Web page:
Gannett’s chief digital officer, Chris Saridakis, will exit the company by the end of this month, according to an 8-K filing submitted to the U.S. Securities and Exchange Commission.
Saridakis has risen rapidly through the ranks at Gannett since he joined the publishing conglomerate through the 2005 acquisition of rich media firm PointRoll, where he was COO at the time. Saridakis was later promoted to CEO at PointRoll, and in 2008 became SVP and chief digital officer for the parent company – reporting to CEO and Chairman Craig Dubow. He also joined the Gannett Management Committee. At Gannett, he led the charge on several of the company’s aggressive investments in digital media and services, including the publisher’s move to buy out the interests of two publisher partners in online circular provider ShopLocal. In 2008, Gannett also took a controlling stake in jobs site CareerBuilder and acquired social media services firm Ripple6.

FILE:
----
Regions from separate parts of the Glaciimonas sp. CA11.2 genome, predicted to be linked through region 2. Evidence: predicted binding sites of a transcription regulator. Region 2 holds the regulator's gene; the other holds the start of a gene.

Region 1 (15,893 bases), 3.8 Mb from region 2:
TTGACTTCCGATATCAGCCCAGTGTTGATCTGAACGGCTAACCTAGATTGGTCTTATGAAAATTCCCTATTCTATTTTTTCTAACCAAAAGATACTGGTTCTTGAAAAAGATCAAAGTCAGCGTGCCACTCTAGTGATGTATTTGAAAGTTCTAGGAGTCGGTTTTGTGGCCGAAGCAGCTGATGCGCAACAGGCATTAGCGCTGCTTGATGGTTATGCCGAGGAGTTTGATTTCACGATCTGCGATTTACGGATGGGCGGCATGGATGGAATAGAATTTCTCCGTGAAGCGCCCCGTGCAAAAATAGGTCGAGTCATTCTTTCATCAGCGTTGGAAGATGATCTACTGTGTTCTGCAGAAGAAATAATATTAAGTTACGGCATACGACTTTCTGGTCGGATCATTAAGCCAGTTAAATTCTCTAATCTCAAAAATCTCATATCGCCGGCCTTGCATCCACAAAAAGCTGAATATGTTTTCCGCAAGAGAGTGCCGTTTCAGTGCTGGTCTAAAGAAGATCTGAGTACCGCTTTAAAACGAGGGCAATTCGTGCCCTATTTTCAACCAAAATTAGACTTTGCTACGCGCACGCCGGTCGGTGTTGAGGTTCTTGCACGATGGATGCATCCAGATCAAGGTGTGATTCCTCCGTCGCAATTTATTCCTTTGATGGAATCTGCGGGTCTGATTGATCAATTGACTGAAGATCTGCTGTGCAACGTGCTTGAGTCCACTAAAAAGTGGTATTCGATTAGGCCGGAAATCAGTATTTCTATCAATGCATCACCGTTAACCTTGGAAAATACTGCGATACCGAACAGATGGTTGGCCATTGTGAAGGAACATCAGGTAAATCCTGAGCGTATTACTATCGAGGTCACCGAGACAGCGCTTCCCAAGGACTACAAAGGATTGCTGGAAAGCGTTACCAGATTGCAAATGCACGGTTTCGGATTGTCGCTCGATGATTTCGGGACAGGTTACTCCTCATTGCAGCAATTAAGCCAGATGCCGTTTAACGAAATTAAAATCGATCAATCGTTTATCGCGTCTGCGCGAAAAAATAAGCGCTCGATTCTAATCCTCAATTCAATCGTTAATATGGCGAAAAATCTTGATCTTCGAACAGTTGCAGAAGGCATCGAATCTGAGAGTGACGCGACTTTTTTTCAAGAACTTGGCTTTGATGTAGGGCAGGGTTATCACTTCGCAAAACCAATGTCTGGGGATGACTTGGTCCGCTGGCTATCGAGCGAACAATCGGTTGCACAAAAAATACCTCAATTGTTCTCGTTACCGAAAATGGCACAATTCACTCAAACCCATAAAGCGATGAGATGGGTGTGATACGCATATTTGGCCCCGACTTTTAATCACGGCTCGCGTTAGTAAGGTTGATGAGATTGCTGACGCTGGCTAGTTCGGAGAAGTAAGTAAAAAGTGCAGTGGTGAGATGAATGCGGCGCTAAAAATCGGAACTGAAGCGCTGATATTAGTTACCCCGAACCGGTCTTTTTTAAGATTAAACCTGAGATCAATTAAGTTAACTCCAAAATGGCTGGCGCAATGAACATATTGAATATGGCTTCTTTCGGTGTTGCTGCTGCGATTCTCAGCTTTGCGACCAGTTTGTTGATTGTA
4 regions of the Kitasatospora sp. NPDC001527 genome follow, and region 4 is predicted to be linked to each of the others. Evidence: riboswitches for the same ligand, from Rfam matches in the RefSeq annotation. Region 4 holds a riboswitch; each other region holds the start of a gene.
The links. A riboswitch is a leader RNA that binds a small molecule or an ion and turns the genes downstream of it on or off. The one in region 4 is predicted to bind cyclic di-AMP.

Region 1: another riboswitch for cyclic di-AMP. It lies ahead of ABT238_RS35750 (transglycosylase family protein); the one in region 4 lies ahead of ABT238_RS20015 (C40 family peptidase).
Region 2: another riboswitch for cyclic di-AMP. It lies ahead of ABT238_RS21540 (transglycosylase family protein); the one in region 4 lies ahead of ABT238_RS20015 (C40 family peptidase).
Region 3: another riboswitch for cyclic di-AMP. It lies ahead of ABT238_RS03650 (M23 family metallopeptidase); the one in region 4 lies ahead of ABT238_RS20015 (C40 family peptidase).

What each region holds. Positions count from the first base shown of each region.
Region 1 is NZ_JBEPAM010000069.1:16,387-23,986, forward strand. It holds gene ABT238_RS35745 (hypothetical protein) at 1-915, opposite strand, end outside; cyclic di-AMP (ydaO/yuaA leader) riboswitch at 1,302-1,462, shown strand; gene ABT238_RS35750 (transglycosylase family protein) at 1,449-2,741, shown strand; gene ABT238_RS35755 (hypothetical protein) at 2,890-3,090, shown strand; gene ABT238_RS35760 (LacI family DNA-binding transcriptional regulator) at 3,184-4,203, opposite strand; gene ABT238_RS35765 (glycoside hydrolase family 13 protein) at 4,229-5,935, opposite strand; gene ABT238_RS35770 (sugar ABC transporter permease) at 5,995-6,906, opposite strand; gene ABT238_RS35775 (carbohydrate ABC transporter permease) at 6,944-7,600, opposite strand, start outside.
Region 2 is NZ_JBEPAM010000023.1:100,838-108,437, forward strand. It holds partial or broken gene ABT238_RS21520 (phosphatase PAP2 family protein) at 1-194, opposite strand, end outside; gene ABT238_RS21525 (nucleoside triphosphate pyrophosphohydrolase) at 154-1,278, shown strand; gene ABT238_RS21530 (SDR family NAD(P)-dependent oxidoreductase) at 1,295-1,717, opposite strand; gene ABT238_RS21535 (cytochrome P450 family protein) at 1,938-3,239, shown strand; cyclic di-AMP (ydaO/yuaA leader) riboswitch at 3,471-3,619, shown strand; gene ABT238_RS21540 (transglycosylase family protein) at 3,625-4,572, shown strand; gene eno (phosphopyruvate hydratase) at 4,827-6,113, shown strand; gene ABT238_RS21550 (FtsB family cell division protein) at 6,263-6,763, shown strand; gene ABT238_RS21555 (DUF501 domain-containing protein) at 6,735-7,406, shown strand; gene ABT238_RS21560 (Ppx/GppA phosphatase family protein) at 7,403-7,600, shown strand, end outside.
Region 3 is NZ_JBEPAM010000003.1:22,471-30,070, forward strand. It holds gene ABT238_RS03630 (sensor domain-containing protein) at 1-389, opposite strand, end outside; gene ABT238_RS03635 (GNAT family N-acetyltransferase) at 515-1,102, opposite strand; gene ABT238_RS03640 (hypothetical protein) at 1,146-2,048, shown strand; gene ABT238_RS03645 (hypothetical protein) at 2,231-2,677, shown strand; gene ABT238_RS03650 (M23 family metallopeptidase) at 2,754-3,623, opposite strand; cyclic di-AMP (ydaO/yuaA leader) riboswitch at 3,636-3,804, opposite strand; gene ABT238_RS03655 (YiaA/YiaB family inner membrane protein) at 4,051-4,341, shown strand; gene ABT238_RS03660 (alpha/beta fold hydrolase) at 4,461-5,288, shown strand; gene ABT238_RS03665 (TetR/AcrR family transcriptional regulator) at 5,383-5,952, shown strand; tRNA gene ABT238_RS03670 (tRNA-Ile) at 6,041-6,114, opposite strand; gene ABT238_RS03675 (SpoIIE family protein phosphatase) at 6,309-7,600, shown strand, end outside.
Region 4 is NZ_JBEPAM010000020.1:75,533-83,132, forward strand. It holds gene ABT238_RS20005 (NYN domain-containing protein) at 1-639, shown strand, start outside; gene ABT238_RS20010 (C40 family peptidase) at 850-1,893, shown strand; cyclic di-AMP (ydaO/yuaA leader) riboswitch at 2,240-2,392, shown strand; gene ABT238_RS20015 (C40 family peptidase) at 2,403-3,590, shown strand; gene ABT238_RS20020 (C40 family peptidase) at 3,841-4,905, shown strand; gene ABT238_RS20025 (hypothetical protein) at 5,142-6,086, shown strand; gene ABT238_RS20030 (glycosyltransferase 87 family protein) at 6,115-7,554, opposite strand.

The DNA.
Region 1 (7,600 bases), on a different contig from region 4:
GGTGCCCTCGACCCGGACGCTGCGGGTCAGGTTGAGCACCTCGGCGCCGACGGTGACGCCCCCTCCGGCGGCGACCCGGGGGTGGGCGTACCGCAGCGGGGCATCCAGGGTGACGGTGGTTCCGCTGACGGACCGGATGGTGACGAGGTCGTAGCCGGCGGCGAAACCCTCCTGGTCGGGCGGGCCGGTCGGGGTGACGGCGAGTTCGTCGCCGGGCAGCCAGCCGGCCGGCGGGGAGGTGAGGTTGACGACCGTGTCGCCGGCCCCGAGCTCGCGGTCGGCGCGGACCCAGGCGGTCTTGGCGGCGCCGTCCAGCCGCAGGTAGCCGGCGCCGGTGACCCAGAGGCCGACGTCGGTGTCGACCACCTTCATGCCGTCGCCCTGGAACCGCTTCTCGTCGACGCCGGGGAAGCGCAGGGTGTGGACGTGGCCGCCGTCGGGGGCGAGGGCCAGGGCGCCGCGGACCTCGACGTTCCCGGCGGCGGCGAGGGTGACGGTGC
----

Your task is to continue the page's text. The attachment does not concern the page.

So why is Saridakis leaving now, after a run of business moves that has arguably put Gannett in a position better than most rivals to capitalize on the shift of ad budgets to digital channels? Gannett would only say that Saridakis had moved on “to pursue other interests.”
A Gannett spokesperson emphasized it was Saradakis’s decision to leave, and said its digital business remains strong. She said the chief digital officer position will be filled, adding that no structural changes are expected related to the departure. No interim chief digital officer was named.
They're arguably the most annoying video ad formats in existence, but soon they'll be a thing of the past, at least on YouTube.
On Thursday, Twitter reported its earnings for Q4 2016, and the results have raised questions about the company's long-term future.
From its $1.5 billion air cargo hub to its growing network of contract last-mile delivery drivers, Amazon is increasingly looking like a logistics company; but shipping and logistics giant FedEx isn't sitting idly by.
Havas Group's Meaningful Brands report delivers sobering news for brands: consumers wouldn't care if 74% of the brands they use disappeared off the face of the earth.